Angie said something to me a few years ago in relation to having a similar conversation like this of where we’d come from and how long we’ve been playing music for. She was very much of the opinion that we were all actually musicians. Coming from DIY bands, DIY places, rough and shitty recordings, I think a lot of people never really tended to say, “I’m a musician, this is what I do, I make music.” It was this punk attitude of, “I just play guitar in this band,” not actually acknowledging that once you’ve been playing a guitar in a band for over 15 years then, yeah, you actually are a musician—you live and breathe it. You wouldn’t be doing it if that’s not who you were. I gelled with Angie on that.
Can you tell us about your relationship to the guitar?
JKM-S: I get endless hours of enjoyment from playing guitar, also frustration [laughs]. I get everything from it. I more or less love noises and sounds. I’m quite an obsessive and compulsive person… back to that experience with my sister, when I fully picked up the guitar and started learning. It gave me a feeling that I have never had before or experienced in relation to sound. I became fascinated in that and making these weird sounds come out of this thing. I’ve never really lost that first experience of that.
The first songs I ever learned were Stooges songs. I’d sit in my room and play along to Stooges records until my parents would come in and be like, “You have to stop playing guitar,” because I’d been playing for hours. I’m still doing that same thing now but obviously I’ve learnt the instrument to how I play it. I’ve never really lost interest in that. I play guitar almost every day in some capacity. I’ll have an idea that pops to mind.
Through my 20s, like any one at that age, you have this really intense idea of what music is or what it should be like. In a way it was quite narrow. In my early 20s I was listening to a lot of The Birthday Party, Bird Blobs, The Scientists, a lot of Australian punk. I’ve always loved listening to the Velvets and The Stooges. I love intense, distorted guitar sounds.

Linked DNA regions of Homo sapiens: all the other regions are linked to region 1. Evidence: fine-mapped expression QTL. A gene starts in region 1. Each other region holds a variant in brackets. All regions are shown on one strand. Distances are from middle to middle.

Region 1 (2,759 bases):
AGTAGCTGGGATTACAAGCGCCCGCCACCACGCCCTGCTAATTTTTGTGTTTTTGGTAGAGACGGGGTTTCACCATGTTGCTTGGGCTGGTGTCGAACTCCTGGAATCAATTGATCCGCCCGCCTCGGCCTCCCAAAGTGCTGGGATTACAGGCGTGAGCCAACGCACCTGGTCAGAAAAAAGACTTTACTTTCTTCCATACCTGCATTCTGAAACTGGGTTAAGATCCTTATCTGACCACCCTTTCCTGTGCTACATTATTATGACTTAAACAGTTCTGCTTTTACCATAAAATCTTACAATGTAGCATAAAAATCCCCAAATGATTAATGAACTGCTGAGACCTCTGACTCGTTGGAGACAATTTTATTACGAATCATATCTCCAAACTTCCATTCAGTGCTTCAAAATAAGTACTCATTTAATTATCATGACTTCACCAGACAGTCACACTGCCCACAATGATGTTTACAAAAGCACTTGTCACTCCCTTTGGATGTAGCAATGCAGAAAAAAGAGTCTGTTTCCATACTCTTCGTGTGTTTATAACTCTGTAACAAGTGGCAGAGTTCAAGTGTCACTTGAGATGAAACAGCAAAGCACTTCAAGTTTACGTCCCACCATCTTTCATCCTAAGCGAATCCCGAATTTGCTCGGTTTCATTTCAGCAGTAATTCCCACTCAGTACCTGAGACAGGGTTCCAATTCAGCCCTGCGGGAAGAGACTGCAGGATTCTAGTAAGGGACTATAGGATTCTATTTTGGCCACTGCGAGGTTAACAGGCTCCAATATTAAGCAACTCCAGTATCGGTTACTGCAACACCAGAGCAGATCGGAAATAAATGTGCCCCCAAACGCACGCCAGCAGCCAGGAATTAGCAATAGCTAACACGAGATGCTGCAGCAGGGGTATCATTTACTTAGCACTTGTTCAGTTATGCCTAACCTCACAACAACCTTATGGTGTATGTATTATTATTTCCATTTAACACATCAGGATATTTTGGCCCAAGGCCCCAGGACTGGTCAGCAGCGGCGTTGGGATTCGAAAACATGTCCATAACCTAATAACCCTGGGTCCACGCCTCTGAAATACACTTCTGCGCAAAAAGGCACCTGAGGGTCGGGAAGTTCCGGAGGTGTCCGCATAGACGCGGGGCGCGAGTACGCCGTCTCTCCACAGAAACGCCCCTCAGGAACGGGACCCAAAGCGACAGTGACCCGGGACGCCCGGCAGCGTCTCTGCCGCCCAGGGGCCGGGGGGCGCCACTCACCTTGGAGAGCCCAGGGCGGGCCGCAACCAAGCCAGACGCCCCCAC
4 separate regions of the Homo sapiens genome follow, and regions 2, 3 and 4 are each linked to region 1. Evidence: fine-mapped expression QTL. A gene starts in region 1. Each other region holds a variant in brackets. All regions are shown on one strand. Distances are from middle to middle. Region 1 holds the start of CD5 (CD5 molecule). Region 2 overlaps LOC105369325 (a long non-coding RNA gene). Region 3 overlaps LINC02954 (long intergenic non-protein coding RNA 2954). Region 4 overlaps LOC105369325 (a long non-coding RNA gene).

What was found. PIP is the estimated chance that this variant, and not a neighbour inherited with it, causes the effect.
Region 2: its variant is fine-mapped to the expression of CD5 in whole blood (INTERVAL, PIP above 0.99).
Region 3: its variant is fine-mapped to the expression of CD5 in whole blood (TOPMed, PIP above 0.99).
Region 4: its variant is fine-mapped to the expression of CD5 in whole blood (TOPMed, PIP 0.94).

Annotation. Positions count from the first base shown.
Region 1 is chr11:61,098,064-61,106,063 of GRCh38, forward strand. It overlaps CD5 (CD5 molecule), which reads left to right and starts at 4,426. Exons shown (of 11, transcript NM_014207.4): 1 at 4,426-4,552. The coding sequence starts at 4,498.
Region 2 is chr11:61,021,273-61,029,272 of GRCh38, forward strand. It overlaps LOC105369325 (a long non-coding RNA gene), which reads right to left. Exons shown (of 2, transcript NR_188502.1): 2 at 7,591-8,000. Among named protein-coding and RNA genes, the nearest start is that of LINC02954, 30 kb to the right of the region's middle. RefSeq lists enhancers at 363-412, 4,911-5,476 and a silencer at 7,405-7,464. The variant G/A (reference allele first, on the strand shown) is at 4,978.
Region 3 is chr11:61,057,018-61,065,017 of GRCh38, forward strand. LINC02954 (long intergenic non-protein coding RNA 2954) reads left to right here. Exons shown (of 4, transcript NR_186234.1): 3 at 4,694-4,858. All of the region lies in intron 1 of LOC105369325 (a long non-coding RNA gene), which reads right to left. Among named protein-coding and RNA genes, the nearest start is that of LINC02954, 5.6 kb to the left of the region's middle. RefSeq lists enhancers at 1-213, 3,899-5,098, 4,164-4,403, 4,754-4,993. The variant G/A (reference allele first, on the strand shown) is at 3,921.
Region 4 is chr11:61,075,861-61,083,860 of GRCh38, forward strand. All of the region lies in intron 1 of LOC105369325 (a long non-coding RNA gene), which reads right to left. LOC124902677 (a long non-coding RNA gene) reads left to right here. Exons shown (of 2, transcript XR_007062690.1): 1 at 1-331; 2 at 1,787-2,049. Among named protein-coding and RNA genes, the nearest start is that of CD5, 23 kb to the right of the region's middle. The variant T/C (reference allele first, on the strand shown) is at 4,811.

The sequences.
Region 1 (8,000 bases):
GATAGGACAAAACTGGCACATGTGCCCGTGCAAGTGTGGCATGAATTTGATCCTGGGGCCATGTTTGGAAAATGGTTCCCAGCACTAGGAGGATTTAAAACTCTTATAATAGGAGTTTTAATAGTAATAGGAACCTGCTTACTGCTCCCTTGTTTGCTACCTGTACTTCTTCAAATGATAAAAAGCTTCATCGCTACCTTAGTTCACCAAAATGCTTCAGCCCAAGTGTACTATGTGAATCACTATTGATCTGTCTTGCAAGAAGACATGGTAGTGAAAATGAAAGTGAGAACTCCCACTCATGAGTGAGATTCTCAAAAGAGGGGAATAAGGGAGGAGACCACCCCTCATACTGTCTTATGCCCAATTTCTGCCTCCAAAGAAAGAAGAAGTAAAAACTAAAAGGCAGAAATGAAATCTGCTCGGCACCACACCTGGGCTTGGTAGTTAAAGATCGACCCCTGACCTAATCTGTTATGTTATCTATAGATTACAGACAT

Moving out of that period into my later 20s and 30s I was able to become open-minded. I’ve been listening to different music over the last 10 years and been trying to work out, in my own way, how to approach the guitar in a new and different way to what I have done before. It’s always been about progression and expansion in this later period I’ve been playing guitar to the point where I kind of came to Curious Music.
Because I’ve been listening to so much classical music, I’ve been trying to interpret that Baroque and classical sound within guitar. I’ve always been trying to find a different sound or way to expand on where my influences have come from.
Curious Music was initially going to be a solo project?
JKM-S: Yeah, correct. My sister passed way at the very beginning of 2019. I’d just come back from touring America with Exek. She passed away really suddenly in a boat accident. For the first few months after she died, I stopped listening to music for a while. Obviously, when you’re going through grief or any really traumatic life experience and life changing experience, I found it really difficult to even leave my house, doing anything can be hard.
When I started to listen to music again, I remember putting on punk records and it was too much! It was a really odd experience because I’d listened to punk music my whole life and it’s helped me through other tremendously difficult life experiences, but with this one it wasn’t gelling with my emotional world. I found myself listening to classical, jazz and predominately ambient music. I was doing a lot of guided meditations and thinking about that type of music and how it’a applied in meditation. I thought, ‘Man, I should just start listening to all Eno’s stuff’ and everything that was related into that ambient stuff that I listened to as a child with my parents. I started doing that.
Three months after my sister passed, I eventually started approaching guitar again. I started approaching it in the way of the music that I had been listening to, really long drawn out guitars. I started to take a different interest, and aspect, in what I had been playing. I’d always thought that some ambient guitar music was a bit corny… I guess I was trying to start playing more in tune with how my body actually felt and how my mental space felt.
You were truly expressing what you were feeling!